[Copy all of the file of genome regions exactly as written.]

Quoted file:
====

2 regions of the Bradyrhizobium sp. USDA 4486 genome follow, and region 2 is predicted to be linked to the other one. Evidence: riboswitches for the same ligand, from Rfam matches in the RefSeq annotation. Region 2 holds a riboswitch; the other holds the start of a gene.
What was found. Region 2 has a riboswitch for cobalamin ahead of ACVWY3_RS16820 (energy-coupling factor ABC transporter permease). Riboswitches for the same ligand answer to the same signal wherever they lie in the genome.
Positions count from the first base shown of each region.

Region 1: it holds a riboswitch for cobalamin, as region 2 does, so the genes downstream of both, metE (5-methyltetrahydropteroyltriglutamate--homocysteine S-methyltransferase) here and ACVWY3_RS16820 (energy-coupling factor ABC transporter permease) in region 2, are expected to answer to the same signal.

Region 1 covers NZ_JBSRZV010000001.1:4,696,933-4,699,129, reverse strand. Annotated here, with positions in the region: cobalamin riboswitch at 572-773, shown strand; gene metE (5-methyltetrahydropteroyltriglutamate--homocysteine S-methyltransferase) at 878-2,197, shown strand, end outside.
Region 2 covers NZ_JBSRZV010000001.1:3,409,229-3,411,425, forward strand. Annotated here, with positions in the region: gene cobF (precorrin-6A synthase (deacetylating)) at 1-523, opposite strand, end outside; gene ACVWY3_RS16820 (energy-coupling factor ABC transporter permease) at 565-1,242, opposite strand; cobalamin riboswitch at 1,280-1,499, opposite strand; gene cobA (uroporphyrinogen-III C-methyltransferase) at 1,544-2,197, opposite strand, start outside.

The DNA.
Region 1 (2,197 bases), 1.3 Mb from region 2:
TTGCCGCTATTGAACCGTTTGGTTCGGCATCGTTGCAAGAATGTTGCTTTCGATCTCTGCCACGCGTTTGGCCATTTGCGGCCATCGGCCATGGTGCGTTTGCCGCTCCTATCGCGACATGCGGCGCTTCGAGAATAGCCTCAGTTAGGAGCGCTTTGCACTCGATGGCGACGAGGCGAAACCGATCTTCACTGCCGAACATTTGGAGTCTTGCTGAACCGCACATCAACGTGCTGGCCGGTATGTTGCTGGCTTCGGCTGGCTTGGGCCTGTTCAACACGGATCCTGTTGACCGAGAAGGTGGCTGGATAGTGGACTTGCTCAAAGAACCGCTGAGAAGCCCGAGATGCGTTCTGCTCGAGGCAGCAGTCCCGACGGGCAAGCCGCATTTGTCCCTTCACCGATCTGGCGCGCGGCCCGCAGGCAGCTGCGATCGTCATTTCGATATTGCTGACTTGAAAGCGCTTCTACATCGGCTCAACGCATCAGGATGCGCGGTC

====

2 regions of the Bradyrhizobium sp. USDA 4486 genome follow, and region 2 is predicted to be linked to the other one. Evidence: riboswitches for the same ligand, from Rfam matches in the RefSeq annotation. Region 2 holds a riboswitch; the other holds the start of a gene.
What was found. Region 2 has a riboswitch for cobalamin ahead of ACVWY3_RS16820 (energy-coupling factor ABC transporter permease). Riboswitches for the same ligand answer to the same signal wherever they lie in the genome.
Positions count from the first base shown of each region.

Region 1: it holds a riboswitch for cobalamin, as region 2 does, so the genes downstream of both, metE (5-methyltetrahydropteroyltriglutamate--homocysteine S-methyltransferase) here and ACVWY3_RS16820 (energy-coupling factor ABC transporter permease) in region 2, are expected to answer to the same signal.

Region 1 covers NZ_JBSRZV010000001.1:4,696,933-4,699,129, reverse strand. Annotated here, with positions in the region: cobalamin riboswitch at 572-773, shown strand; gene metE (5-methyltetrahydropteroyltriglutamate--homocysteine S-methyltransferase) at 878-2,197, shown strand, end outside.
Region 2 covers NZ_JBSRZV010000001.1:3,409,229-3,411,425, forward strand. Annotated here, with positions in the region: gene cobF (precorrin-6A synthase (deacetylating)) at 1-523, opposite strand, end outside; gene ACVWY3_RS16820 (energy-coupling factor ABC transporter permease) at 565-1,242, opposite strand; cobalamin riboswitch at 1,280-1,499, opposite strand; gene cobA (uroporphyrinogen-III C-methyltransferase) at 1,544-2,197, opposite strand, start outside.

The DNA.
Region 1 (2,197 bases), 1.3 Mb from region 2:
TTGCCGCTATTGAACCGTTTGGTTCGGCATCGTTGCAAGAATGTTGCTTTCGATCTCTGCCACGCGTTTGGCCATTTGCGGCCATCGGCCATGGTGCGTTTGCCGCTCCTATCGCGACATGCGGCGCTTCGAGAATAGCCTCAGTTAGGAGCGCTTTGCACTCGATGGCGACGAGGCGAAACCGATCTTCACTGCCGAACATTTGGAGTCTTGCTGAACCGCACATCAACGTGCTGGCCGGTATGTTGCTGGCTTCGGCTGGCTTGGGCCTGTTCAACACGGATCCTGTTGACCGAGAAGGTGGCTGGATAGTGGACTTGCTCAAAGAACCGCTGAGAAGCCCGAGATGCGTTCTGCTCGAGGCAGCAGTCCCGACGGGCAAGCCGCATTTGTCCCTTCACCGATCTGGCGCGCGGCCCGCAGGCAGCTGCGATCGTCATTTCGATATTGCTGACTTGAAAGCGCTTCTACATCGGCTCAACGCATCAGGATGCGCGGTC